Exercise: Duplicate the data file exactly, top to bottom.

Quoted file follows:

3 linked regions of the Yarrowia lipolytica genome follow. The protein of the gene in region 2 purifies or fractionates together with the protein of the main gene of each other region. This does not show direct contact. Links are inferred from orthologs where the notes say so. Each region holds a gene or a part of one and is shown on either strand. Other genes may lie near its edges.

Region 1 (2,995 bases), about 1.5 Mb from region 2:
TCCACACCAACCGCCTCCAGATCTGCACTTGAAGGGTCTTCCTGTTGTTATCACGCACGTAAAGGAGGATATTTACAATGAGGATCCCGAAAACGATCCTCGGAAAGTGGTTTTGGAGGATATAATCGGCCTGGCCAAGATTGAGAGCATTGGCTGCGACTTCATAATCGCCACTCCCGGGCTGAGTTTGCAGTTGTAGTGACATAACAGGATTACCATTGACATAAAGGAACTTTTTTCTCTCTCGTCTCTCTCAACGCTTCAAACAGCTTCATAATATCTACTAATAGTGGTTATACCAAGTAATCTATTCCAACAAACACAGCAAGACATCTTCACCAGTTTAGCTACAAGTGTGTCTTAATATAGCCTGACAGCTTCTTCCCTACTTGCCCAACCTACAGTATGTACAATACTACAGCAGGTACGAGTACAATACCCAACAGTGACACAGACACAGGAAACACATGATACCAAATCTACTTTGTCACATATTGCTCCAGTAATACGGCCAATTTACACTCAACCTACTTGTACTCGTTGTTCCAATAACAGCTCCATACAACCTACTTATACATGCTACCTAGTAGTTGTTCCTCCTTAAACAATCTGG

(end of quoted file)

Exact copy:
3 linked regions of the Yarrowia lipolytica genome follow. The protein of the gene in region 2 purifies or fractionates together with the protein of the main gene of each other region. This does not show direct contact. Links are inferred from orthologs where the notes say so. Each region holds a gene or a part of one and is shown on either strand. Other genes may lie near its edges.

Region 1 (2,995 bases), about 1.5 Mb from region 2:
TCCACACCAACCGCCTCCAGATCTGCACTTGAAGGGTCTTCCTGTTGTTATCACGCACGTAAAGGAGGATATTTACAATGAGGATCCCGAAAACGATCCTCGGAAAGTGGTTTTGGAGGATATAATCGGCCTGGCCAAGATTGAGAGCATTGGCTGCGACTTCATAATCGCCACTCCCGGGCTGAGTTTGCAGTTGTAGTGACATAACAGGATTACCATTGACATAAAGGAACTTTTTTCTCTCTCGTCTCTCTCAACGCTTCAAACAGCTTCATAATATCTACTAATAGTGGTTATACCAAGTAATCTATTCCAACAAACACAGCAAGACATCTTCACCAGTTTAGCTACAAGTGTGTCTTAATATAGCCTGACAGCTTCTTCCCTACTTGCCCAACCTACAGTATGTACAATACTACAGCAGGTACGAGTACAATACCCAACAGTGACACAGACACAGGAAACACATGATACCAAATCTACTTTGTCACATATTGCTCCAGTAATACGGCCAATTTACACTCAACCTACTTGTACTCGTTGTTCCAATAACAGCTCCATACAACCTACTTATACATGCTACCTAGTAGTTGTTCCTCCTTAAACAATCTGG